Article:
Temporary Use as a Participatory Placemaking Tool

This article looks at how temporary use of vacant space can by used as a participatory place making tool to support cultural initiatives and its connection to city marketing strategies by drawing on the case of Athens, Greece. Although focusing on Athens, learnings from this case can apply to other places.

Date added 17 August 2021
Last updated 17 August 2021

Temporary use or “meanwhile use” of vacant spaces can address the challenge of increasing vacancy rates and provide opportunities to support the cultural economy, regeneration goals and marketing strategies. This paper by Karachalis (2021) discusses temporary use of vacant spaces in the context of contemporary challenges European cities are facing such as austerity crisis, unemployment, refugee crisis, lack of affordable housing or office space, but with an emphasis on the creative sector. This is particularly relevant at this moment in time due to COVID-19 having such a significant impact on communities and as meeting local needs has become a focus. The paper is partly based on the Athens URBACT Refill project, which included an extended consultation process with local stakeholders. Further results focus on experimenting with temporary use in the cultural sector, how relationships and collaborations were formed, and the effectiveness of such initiatives.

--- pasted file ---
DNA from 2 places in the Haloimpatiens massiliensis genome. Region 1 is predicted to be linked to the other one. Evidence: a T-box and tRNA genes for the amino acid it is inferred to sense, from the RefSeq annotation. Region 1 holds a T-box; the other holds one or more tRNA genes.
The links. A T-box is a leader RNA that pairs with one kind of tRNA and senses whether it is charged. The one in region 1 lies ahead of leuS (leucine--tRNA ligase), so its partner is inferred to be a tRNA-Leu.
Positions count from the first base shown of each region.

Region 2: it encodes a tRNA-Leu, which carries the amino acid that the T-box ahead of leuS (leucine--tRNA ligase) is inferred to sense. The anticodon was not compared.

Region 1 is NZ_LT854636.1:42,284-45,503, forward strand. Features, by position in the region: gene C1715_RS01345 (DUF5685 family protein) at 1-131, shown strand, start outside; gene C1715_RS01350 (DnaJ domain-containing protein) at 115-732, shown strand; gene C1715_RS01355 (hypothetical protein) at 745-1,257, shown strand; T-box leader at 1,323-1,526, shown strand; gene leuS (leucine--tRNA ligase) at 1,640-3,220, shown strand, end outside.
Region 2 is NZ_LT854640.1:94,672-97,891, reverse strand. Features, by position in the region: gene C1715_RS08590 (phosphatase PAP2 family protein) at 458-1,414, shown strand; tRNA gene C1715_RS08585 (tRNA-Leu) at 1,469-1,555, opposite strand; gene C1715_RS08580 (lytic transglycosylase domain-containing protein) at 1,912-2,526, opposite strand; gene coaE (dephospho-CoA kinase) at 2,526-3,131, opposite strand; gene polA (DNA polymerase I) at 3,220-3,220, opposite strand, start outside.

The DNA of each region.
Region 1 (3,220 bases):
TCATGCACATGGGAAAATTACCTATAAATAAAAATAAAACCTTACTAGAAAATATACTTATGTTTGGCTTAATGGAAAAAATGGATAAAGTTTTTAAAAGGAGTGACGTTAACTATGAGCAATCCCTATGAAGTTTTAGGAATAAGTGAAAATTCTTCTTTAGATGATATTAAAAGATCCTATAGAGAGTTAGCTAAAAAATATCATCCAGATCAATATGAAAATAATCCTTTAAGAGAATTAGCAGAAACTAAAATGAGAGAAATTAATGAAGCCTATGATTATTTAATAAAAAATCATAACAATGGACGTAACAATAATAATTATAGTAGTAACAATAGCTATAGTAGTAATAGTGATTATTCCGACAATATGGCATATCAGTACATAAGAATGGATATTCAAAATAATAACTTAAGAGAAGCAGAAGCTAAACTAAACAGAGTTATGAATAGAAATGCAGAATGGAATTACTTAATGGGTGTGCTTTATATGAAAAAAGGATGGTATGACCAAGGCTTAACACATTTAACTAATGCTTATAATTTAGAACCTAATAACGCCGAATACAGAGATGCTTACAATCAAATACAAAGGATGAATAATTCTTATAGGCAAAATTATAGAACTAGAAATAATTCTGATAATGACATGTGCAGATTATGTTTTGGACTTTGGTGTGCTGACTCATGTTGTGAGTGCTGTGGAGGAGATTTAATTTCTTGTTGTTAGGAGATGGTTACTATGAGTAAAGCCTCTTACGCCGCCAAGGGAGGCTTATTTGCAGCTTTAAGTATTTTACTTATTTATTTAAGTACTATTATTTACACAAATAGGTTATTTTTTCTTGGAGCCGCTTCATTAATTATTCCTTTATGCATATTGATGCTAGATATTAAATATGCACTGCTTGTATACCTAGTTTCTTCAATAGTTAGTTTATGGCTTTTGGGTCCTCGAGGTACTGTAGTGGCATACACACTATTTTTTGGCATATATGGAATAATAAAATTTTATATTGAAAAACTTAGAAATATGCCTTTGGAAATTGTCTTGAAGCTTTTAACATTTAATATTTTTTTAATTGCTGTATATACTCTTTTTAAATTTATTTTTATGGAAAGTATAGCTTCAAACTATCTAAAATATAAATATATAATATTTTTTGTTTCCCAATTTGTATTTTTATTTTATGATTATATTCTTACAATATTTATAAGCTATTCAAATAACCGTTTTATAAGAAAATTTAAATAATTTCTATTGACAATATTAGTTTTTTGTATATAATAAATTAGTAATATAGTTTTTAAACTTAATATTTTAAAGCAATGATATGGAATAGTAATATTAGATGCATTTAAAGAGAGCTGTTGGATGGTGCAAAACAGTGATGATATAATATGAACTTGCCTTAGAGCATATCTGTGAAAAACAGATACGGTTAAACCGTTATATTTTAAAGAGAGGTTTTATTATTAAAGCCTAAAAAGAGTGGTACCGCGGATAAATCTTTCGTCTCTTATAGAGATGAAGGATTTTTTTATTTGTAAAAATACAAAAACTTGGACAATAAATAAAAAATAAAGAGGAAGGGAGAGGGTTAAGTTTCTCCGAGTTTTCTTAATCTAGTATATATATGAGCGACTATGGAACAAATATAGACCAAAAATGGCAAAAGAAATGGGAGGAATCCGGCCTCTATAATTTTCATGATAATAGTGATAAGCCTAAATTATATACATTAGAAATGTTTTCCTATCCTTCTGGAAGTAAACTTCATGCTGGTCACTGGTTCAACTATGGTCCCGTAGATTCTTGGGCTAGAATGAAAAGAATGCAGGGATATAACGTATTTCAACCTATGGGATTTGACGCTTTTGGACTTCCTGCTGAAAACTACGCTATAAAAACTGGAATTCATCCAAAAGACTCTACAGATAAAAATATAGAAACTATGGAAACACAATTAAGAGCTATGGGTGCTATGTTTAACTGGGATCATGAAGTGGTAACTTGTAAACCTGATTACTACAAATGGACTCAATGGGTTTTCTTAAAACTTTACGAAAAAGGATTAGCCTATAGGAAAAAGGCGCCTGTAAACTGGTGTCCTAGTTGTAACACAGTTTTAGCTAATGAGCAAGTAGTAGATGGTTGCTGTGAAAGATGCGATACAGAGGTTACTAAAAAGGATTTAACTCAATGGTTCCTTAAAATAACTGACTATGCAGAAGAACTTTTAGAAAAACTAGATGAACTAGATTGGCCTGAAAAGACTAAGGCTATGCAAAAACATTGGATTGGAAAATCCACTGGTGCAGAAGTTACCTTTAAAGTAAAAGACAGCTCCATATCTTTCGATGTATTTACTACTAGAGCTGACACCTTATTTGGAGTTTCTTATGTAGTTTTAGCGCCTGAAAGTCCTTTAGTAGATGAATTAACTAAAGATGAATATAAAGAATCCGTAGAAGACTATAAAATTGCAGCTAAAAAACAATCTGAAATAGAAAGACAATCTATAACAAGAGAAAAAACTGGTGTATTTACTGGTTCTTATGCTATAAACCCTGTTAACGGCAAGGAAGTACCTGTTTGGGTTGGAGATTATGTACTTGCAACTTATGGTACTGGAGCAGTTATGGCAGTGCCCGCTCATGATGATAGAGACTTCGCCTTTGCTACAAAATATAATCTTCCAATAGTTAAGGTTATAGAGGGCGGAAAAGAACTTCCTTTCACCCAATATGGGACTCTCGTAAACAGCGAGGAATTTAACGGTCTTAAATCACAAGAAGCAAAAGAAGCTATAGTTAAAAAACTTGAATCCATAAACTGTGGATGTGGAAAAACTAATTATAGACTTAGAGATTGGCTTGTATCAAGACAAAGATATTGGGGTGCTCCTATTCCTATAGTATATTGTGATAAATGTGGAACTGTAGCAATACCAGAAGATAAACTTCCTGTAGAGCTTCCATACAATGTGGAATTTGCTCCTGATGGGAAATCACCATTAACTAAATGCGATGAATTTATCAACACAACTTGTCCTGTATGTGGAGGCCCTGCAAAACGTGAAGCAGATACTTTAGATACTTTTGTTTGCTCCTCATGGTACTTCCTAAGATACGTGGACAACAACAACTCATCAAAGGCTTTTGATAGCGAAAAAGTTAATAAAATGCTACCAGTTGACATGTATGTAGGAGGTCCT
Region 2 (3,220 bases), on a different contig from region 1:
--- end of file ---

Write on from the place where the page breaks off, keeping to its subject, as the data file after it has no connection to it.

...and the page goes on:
It the case of Athens, the study found that temporary use initiatives contributed to creating a new narrative for the city along the characteristics of an open, creative, experimental city. This was then incorporated into the marketing strategy for Athens to some extent. However, the study also found long term challenges to bottom-up approaches without institutional support as citizens, creatives, and others find it difficult to stay committed to a common goal over time due to personal circumstances, exhaustion, and/or a lack of financial incentives. Yet, the need for space to serve the local community is there, and in the creative sector especially due to COVID-19.

In conclusion, there is a strong need to provide further support for temporary uses in Athens (as with elsewhere), particularly within the creative sector, as cultural workers have been hard hit by the financial implications of COVID-19. Whilst funding schemes can be effective, this depends on whether affordable space is provided and in Athens this need is well evidenced.